In an interview with California Healthline, LaVera Crawley — a research professor at the Stanford Center for Biomedical Ethics and author of a recent study on racial and ethnic disparities in end-of-life care — said providers and policymakers must recognize the role of cultural background in shaping patients’ attitudes toward the death process (Rebillot, California Healthline, 3/27).
The study, which was commissioned by the California HealthCare Foundation, examined 2004 data on Californians who died while receiving hospice services. The study found:
- 74% were white;
- 4% were Asian-American;
- 6% were African-American; and
- 15% were Latino (California Healthline, 3/16).
Crawley said patients’ race, ethnicity and cultural experiences influence how they perceive and access end-of-life care options.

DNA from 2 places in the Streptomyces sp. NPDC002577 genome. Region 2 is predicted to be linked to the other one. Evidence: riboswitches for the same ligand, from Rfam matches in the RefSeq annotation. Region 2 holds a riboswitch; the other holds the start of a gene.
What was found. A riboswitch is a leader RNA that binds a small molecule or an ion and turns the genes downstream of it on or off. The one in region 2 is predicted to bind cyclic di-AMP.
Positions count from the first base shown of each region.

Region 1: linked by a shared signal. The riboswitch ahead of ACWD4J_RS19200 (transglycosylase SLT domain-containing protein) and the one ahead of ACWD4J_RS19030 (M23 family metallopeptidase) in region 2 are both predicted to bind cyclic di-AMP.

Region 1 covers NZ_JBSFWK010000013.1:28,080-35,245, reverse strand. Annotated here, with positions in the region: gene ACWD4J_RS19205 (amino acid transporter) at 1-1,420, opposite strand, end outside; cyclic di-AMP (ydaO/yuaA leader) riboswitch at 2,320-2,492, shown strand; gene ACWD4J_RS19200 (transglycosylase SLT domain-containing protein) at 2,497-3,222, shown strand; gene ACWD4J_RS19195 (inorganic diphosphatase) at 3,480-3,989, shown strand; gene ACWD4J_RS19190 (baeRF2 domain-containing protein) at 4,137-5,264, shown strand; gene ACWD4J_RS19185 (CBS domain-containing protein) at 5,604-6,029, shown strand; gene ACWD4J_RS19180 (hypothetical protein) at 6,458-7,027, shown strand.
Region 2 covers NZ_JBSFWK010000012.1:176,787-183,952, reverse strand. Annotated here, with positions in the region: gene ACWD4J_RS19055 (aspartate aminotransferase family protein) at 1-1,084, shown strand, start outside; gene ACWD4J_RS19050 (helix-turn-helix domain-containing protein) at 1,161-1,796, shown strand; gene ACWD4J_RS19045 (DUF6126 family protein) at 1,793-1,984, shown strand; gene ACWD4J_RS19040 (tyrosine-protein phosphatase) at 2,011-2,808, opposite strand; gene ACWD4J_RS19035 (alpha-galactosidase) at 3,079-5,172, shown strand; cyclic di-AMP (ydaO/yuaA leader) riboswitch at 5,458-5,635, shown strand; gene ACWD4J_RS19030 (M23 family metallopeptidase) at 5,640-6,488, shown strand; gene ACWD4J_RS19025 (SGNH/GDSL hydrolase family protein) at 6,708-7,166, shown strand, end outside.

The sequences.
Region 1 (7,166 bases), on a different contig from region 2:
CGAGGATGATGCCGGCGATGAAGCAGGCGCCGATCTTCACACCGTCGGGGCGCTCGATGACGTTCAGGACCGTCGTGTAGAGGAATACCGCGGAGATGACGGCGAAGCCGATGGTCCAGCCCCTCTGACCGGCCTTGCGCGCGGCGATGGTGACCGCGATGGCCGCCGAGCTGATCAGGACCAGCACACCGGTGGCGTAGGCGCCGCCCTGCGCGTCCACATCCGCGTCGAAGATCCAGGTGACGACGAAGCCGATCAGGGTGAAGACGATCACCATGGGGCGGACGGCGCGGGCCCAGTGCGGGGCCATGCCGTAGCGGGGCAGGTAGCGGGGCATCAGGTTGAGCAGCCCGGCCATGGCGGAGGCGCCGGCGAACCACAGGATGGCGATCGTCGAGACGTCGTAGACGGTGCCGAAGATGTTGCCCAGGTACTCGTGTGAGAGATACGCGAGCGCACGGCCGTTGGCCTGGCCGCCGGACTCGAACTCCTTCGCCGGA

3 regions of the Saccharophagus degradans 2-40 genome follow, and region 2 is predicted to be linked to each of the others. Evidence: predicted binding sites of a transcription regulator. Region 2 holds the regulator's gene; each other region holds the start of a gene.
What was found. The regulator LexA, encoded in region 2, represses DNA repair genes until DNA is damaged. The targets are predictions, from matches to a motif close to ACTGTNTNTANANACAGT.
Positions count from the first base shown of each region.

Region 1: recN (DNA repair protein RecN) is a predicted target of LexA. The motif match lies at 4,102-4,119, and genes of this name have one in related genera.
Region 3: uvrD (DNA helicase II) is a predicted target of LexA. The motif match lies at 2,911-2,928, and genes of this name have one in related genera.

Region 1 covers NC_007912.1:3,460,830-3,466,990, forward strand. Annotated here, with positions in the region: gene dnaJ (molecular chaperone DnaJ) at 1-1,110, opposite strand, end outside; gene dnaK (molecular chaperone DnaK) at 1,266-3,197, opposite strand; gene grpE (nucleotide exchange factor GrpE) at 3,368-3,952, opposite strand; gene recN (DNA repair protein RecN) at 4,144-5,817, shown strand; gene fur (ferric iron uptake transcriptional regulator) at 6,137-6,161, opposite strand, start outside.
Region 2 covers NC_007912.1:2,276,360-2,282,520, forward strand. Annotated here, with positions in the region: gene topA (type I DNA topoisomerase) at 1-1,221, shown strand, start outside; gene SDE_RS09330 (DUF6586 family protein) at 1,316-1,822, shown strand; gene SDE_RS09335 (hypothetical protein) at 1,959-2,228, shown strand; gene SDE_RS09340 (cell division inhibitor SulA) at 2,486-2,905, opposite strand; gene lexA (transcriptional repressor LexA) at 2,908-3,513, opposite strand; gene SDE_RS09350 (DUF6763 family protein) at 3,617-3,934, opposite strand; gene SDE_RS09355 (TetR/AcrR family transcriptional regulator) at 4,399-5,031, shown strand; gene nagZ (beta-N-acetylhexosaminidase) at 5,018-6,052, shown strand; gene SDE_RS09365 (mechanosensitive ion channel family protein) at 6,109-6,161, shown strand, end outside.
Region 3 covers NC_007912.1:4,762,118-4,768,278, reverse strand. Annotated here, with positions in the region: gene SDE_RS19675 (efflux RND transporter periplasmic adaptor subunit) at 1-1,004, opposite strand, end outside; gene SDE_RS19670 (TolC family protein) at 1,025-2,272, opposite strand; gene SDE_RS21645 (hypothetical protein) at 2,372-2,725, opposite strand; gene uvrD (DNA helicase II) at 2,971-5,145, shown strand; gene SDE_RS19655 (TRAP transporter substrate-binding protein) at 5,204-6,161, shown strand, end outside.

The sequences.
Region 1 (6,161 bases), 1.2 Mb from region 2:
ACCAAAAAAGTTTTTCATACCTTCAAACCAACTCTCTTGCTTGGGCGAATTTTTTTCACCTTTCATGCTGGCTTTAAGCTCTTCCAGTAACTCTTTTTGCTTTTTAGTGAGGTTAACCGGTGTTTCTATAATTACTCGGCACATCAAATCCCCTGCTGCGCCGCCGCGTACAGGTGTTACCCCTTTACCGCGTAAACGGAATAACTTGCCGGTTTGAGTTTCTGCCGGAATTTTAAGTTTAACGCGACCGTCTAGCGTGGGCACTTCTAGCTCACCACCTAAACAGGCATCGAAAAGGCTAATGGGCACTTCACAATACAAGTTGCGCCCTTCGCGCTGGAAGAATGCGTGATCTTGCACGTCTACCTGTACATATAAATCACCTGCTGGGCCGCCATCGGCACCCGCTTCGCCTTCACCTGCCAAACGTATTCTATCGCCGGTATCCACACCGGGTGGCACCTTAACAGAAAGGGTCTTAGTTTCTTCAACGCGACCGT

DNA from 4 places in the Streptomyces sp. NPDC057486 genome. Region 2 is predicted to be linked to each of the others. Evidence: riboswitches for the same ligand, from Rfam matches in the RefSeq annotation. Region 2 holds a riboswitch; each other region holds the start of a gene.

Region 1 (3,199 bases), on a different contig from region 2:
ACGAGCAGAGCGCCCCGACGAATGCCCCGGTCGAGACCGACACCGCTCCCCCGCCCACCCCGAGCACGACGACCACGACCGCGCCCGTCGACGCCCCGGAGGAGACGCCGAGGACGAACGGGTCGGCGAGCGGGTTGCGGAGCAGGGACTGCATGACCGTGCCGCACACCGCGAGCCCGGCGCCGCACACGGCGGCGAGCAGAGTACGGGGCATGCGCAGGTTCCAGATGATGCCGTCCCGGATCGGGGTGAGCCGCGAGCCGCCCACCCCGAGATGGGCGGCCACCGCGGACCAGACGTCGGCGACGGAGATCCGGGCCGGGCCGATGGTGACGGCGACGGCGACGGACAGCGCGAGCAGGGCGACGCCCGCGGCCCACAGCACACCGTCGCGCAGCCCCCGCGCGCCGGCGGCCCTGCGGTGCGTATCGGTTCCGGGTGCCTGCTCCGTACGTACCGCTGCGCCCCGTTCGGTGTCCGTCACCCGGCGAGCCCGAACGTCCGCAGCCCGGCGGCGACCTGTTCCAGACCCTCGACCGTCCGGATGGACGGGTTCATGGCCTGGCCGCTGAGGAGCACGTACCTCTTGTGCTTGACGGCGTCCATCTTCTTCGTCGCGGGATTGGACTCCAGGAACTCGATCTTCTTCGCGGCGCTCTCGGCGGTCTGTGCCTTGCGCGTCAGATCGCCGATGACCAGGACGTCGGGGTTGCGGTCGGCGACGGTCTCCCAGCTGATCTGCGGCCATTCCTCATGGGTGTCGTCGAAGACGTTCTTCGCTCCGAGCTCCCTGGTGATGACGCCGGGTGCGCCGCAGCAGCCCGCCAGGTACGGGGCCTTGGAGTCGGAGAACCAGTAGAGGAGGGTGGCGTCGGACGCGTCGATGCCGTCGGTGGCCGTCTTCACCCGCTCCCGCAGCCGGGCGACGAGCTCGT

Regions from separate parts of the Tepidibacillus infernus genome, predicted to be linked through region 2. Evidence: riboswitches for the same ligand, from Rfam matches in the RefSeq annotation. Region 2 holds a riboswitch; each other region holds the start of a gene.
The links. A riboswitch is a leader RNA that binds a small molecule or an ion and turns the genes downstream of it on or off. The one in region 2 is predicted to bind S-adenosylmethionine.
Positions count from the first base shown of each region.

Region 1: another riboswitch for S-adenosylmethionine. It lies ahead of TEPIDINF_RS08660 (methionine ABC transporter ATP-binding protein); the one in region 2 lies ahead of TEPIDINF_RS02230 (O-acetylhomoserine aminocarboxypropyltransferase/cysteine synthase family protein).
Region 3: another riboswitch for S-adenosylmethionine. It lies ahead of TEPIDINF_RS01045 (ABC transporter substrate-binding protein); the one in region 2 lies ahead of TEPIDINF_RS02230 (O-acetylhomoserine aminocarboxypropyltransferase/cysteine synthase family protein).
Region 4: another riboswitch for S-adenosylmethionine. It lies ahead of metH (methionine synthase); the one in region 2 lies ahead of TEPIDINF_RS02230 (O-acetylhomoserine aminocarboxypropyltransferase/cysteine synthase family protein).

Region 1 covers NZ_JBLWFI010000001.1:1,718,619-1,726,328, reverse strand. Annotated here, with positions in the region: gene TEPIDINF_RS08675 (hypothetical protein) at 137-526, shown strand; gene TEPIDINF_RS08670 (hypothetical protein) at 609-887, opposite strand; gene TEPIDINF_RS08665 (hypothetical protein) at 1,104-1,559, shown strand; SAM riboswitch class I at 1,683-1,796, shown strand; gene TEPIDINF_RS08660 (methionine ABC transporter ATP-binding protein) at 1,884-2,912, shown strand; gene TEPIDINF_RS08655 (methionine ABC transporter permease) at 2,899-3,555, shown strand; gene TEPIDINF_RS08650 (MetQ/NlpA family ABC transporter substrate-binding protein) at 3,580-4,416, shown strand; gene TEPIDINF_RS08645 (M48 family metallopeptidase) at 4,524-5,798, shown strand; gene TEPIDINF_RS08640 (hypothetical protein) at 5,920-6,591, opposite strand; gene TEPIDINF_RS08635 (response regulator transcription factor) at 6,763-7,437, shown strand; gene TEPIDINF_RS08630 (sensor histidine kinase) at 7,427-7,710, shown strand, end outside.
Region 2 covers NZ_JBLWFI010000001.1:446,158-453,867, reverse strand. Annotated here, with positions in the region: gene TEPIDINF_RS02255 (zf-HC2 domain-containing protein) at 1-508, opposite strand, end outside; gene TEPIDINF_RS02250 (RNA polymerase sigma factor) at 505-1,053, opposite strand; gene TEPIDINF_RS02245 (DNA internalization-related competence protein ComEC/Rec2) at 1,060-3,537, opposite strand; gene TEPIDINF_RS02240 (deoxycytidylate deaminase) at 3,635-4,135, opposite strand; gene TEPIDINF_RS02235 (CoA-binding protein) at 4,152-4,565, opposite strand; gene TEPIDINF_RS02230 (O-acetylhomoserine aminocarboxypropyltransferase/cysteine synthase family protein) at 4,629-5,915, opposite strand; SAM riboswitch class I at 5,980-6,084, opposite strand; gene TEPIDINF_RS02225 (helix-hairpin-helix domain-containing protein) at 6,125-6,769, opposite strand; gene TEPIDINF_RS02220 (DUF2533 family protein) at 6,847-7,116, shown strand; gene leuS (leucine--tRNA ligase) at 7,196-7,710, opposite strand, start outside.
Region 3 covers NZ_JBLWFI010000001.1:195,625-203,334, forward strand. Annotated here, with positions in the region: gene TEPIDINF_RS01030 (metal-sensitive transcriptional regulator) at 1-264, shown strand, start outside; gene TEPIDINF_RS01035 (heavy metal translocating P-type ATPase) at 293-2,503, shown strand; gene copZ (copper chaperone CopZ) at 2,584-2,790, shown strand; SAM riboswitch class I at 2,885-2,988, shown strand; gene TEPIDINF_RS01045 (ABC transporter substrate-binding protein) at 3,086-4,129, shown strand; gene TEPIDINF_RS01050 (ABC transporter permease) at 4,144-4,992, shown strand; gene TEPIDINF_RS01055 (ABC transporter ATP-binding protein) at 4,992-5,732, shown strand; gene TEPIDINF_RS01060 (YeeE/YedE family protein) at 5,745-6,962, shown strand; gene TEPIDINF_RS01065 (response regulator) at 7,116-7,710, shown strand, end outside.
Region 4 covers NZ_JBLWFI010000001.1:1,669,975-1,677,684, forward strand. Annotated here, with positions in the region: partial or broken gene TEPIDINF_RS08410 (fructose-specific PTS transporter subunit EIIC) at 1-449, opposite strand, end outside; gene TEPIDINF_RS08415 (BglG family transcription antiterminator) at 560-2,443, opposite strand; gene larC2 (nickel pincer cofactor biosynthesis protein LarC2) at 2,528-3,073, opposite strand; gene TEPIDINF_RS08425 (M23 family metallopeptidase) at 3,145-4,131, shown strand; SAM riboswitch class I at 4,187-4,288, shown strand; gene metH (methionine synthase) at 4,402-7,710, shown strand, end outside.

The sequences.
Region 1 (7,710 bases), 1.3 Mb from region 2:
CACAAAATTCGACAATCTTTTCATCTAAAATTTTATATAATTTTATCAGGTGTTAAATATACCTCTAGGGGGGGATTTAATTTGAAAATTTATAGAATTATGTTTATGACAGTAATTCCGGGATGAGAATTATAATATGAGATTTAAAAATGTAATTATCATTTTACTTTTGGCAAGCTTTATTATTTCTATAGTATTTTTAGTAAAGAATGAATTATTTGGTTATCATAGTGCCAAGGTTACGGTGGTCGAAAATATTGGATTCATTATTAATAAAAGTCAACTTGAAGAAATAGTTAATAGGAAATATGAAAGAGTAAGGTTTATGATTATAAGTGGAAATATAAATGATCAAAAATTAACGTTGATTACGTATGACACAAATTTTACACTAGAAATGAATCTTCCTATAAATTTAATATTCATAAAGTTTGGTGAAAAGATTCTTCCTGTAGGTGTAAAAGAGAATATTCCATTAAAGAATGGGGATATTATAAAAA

“[W]e really do have to understand that not every world view accepts the medical model” of end-of-life care, she said.
“[T]here are spiritual issues that need to be taken into consideration of how people understand living and dying and the afterlife,” she added.
The California Healthline special audio report also includes comments from Mark Smith, president and CEO of the California HealthCare Foundation (California Healthline, 3/27).
The California HealthCare Foundation is the publisher of California Healthline.
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